“While the £14 billion laid out in this declaration looks significant at first glance, it falls short of what’s needed to meet the climate change targets of the 2015 Paris agreement,” Forest Programs Director Tyson Miller said in a release. “Meeting the 2015 goals would mean spending an estimated US$45 billion to $460 billion a year to protect, restore, and enhance forests. While there are some encouraging and positive elements connected to this announcement, we need more ambition, bolder action, a quicker timeline, and a lot more funding if it’s going to be effective.”
In Canada, meanwhile, loopholes in reporting carbon emissions from boreal forests will undermine the country’s climate and emissions performance, according to new analysis by four major environmental groups.
Governments are failing to report the annual release of more than 80 megatonnes (Mt) per year of greenhouse gases from boreal forests, Environmental Defence Canada, Nature Canada, Nature Québec, and Natural Resources Defense Council conclude, in a report [pdf] released in the week leading up to the COP. That’s a significant increase over Environment and Climate Change Canada’s economy-wide estimate of 730 Mt per year.
The report says Natural Resources Canada (NRCan), the federal department that does the carbon accounting for the forestry sector, creates an artificial carbon sink by excluding the impact of major wildfires in primary forest (areas undisturbed by significant human disturbance) and annual clearcutting of 400,000 hectares. The NRCan inventory in 2019 said managed forests were a net annual carbon source of 5 Mt, but a more accurate assessment would be 85 Mt, according to Jennifer Skene, natural climate solutions policy manager with NRDC’s International Program.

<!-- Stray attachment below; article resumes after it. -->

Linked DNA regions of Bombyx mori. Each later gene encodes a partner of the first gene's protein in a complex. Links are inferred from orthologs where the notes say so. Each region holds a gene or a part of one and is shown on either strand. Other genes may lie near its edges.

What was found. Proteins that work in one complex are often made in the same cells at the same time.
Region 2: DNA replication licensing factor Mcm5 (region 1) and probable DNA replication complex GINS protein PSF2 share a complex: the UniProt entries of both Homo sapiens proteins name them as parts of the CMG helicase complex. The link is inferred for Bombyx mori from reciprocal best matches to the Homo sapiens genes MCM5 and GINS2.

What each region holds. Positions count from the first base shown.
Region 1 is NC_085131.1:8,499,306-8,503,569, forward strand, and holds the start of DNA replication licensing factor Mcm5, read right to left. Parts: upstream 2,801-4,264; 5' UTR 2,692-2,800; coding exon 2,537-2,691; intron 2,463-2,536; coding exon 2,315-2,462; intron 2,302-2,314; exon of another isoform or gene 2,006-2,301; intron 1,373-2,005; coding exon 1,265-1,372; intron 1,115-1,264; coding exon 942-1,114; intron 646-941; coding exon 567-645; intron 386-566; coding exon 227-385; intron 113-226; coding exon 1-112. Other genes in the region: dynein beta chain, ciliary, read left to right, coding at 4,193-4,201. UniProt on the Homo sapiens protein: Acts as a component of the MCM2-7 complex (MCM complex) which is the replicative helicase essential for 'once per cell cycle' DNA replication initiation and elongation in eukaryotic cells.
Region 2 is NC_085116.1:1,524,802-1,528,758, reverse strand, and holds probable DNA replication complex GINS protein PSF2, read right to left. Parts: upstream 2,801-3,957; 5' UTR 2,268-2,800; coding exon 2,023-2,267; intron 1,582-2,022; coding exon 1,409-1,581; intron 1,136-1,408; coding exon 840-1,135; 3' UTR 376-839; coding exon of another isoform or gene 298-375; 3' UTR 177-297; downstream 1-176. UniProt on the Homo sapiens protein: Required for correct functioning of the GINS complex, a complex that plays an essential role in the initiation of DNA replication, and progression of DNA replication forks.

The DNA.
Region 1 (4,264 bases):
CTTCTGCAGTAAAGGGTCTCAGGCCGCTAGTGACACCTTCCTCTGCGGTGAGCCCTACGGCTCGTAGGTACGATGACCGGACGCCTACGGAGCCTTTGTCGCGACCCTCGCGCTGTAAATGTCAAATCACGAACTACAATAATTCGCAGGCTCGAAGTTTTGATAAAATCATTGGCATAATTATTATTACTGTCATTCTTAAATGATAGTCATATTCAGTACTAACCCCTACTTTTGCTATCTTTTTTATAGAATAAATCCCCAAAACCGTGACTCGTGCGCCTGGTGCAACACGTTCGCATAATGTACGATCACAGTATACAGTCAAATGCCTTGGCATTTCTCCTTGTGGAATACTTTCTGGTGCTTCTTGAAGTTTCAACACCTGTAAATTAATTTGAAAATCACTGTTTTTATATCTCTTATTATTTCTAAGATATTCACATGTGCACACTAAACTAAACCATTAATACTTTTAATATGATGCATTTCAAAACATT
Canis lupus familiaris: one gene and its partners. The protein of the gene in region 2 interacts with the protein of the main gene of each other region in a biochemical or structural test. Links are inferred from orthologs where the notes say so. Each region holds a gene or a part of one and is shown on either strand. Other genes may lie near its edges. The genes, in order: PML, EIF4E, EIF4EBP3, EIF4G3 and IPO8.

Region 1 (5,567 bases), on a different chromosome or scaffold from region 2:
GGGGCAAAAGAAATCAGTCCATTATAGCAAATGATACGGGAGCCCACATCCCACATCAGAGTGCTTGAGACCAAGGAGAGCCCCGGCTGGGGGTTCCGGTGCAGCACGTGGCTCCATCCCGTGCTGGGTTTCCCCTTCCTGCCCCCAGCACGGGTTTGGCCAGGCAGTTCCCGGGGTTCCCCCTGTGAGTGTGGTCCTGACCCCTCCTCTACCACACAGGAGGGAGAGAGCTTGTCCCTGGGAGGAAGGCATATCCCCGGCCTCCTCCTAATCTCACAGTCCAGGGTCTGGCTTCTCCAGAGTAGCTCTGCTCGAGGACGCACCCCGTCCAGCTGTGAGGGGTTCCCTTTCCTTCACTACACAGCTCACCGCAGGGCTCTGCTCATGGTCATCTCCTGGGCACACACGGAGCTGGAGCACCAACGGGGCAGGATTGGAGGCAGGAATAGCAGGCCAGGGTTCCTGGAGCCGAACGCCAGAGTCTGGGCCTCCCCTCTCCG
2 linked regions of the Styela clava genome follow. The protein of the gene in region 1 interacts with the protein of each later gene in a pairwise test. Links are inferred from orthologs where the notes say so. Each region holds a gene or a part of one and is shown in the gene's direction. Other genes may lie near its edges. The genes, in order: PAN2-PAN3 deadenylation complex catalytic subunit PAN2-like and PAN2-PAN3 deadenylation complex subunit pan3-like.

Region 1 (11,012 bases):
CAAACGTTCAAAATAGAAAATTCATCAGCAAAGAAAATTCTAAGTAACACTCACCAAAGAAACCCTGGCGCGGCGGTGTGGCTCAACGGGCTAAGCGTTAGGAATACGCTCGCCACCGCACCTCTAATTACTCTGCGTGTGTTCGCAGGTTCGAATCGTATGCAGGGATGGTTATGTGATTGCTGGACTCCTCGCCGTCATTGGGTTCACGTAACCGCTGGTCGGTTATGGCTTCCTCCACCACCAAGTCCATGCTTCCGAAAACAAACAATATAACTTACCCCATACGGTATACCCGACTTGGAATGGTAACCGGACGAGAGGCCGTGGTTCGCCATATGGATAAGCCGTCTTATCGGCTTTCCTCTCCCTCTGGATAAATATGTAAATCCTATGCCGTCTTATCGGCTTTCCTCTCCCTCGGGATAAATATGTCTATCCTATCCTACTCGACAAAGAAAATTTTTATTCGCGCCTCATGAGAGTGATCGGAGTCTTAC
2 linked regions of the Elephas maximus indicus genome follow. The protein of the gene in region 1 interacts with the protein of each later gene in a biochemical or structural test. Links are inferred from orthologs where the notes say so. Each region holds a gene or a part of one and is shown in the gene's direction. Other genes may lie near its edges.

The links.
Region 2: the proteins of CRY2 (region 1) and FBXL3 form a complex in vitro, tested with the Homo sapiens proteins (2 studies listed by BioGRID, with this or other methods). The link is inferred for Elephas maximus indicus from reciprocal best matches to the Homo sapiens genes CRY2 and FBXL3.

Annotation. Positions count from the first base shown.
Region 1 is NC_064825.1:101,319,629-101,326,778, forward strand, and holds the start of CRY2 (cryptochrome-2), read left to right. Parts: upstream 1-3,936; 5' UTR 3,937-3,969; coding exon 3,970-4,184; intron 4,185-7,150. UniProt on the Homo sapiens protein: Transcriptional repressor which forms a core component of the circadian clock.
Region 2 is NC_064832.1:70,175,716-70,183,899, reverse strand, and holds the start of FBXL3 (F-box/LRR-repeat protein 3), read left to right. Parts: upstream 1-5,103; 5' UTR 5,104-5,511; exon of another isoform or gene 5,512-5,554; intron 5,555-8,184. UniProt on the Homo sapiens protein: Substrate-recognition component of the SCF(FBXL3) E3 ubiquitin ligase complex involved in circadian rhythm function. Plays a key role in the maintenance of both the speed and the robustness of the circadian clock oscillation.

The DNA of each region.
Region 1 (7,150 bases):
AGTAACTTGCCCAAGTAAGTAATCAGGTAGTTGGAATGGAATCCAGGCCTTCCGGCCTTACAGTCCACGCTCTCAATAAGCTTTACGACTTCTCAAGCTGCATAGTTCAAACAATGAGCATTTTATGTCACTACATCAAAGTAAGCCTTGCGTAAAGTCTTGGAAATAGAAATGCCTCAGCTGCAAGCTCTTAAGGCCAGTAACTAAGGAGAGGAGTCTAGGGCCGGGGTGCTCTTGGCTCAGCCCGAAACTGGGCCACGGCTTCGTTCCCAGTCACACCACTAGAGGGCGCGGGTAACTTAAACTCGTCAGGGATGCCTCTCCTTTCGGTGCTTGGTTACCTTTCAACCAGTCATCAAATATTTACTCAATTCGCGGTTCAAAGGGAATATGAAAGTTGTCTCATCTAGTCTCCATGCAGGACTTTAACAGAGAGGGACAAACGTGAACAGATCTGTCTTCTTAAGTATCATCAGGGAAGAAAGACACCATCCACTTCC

Protecting forests is essential to avoid the worst impacts of climate change because trees absorb one-third of human-caused carbon emissions from the atmosphere. Canada’s boreal forests hold some of the world’s last large stretches of primary forest, which plays a crucial role in achieving a sustainable future, the report notes.
The Canadian boreal is the world’s “most carbon-dense terrestrial ecosystem, storing twice as much carbon per hectare as tropical forests, making it an essential ally in the fight against climate change,” it states. The conversion of primary forests into second-growth forests which store less carbon “is transferring large amounts of carbon into the atmosphere, driving significant climate impacts.”
Forests can emit carbon and methane due to wildfires, insect infestations, and decomposition, and estimating how much carbon trees produce and how much carbon they sequester is a key element of climate modelling. “The NRCan model currently does not account for the long-term loss of trees associated with certain types of forest infrastructure including most logging roads, landings, and seismic lines for oil and gas exploration,” the report explains.
“Canada has crafted a different set of rules for the logging industry that downplay its emissions and exempt them from carbon regulations,” it adds. “In effect, the government has skewed the cost-benefit equation underlying its approach to forest policy in a way that misrepresents the actual carbon cost of industrial logging and therefore undervalues the benefit of protecting existing forests… effectively giving the logging industry a free pass on its carbon emissions.”
The solution is for Canada to reform its carbon accounting and regulatory practices to show how forest policies can genuinely help international climate targets, the report says. It suggests six steps the country can take to become a leader in conserving the boreal as a natural climate solution.
“By closing its logging loopholes, Canada will open up unprecedented pathways toward climate leadership, marketplace sustainability, and the protection of the forests that are vital to preserving a safe, healthy future.”